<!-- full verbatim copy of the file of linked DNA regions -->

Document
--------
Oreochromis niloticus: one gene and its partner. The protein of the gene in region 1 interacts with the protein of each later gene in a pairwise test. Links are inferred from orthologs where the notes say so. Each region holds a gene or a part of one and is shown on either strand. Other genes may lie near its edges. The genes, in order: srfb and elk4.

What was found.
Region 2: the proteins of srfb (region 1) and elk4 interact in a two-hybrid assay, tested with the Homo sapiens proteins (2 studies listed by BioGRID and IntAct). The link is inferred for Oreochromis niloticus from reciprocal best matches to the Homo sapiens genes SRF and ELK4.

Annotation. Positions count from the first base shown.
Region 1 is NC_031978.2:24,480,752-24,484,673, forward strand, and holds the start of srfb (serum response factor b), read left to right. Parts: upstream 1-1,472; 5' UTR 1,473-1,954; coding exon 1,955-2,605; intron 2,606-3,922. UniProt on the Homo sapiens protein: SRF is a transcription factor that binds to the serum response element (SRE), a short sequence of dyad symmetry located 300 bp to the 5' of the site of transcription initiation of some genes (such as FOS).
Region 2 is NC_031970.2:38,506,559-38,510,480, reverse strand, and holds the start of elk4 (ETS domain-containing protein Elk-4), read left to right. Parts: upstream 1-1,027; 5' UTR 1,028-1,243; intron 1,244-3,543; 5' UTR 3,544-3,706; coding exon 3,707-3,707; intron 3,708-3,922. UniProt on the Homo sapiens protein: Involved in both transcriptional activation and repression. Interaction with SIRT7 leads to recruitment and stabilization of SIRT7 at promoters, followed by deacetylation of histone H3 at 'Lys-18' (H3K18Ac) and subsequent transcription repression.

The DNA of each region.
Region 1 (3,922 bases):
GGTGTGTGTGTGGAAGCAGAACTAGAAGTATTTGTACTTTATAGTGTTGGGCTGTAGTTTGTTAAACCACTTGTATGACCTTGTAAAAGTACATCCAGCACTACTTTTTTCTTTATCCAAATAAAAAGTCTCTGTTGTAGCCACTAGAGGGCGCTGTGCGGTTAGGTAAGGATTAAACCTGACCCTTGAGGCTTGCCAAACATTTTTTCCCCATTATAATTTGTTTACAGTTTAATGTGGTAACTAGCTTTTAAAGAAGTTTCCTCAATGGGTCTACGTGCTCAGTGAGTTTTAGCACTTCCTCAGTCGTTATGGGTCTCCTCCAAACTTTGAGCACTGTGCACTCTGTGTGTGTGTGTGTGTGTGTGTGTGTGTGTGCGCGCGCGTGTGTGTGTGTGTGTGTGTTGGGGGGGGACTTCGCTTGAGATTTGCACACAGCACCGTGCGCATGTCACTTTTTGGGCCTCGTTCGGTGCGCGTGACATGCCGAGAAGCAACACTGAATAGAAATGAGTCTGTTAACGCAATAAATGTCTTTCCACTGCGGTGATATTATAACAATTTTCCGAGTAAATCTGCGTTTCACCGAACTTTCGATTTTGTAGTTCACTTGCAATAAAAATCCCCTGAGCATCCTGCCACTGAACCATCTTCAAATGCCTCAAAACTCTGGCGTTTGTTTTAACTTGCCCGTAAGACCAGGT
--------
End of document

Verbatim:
Oreochromis niloticus: one gene and its partner. The protein of the gene in region 1 interacts with the protein of each later gene in a pairwise test. Links are inferred from orthologs where the notes say so. Each region holds a gene or a part of one and is shown on either strand. Other genes may lie near its edges. The genes, in order: srfb and elk4.

What was found.
Region 2: the proteins of srfb (region 1) and elk4 interact in a two-hybrid assay, tested with the Homo sapiens proteins (2 studies listed by BioGRID and IntAct). The link is inferred for Oreochromis niloticus from reciprocal best matches to the Homo sapiens genes SRF and ELK4.

Annotation. Positions count from the first base shown.
Region 1 is NC_031978.2:24,480,752-24,484,673, forward strand, and holds the start of srfb (serum response factor b), read left to right. Parts: upstream 1-1,472; 5' UTR 1,473-1,954; coding exon 1,955-2,605; intron 2,606-3,922. UniProt on the Homo sapiens protein: SRF is a transcription factor that binds to the serum response element (SRE), a short sequence of dyad symmetry located 300 bp to the 5' of the site of transcription initiation of some genes (such as FOS).
Region 2 is NC_031970.2:38,506,559-38,510,480, reverse strand, and holds the start of elk4 (ETS domain-containing protein Elk-4), read left to right. Parts: upstream 1-1,027; 5' UTR 1,028-1,243; intron 1,244-3,543; 5' UTR 3,544-3,706; coding exon 3,707-3,707; intron 3,708-3,922. UniProt on the Homo sapiens protein: Involved in both transcriptional activation and repression. Interaction with SIRT7 leads to recruitment and stabilization of SIRT7 at promoters, followed by deacetylation of histone H3 at 'Lys-18' (H3K18Ac) and subsequent transcription repression.

The DNA of each region.
Region 1 (3,922 bases):
GGTGTGTGTGTGGAAGCAGAACTAGAAGTATTTGTACTTTATAGTGTTGGGCTGTAGTTTGTTAAACCACTTGTATGACCTTGTAAAAGTACATCCAGCACTACTTTTTTCTTTATCCAAATAAAAAGTCTCTGTTGTAGCCACTAGAGGGCGCTGTGCGGTTAGGTAAGGATTAAACCTGACCCTTGAGGCTTGCCAAACATTTTTTCCCCATTATAATTTGTTTACAGTTTAATGTGGTAACTAGCTTTTAAAGAAGTTTCCTCAATGGGTCTACGTGCTCAGTGAGTTTTAGCACTTCCTCAGTCGTTATGGGTCTCCTCCAAACTTTGAGCACTGTGCACTCTGTGTGTGTGTGTGTGTGTGTGTGTGTGTGTGCGCGCGCGTGTGTGTGTGTGTGTGTGTTGGGGGGGGACTTCGCTTGAGATTTGCACACAGCACCGTGCGCATGTCACTTTTTGGGCCTCGTTCGGTGCGCGTGACATGCCGAGAAGCAACACTGAATAGAAATGAGTCTGTTAACGCAATAAATGTCTTTCCACTGCGGTGATATTATAACAATTTTCCGAGTAAATCTGCGTTTCACCGAACTTTCGATTTTGTAGTTCACTTGCAATAAAAATCCCCTGAGCATCCTGCCACTGAACCATCTTCAAATGCCTCAAAACTCTGGCGTTTGTTTTAACTTGCCCGTAAGACCAGGT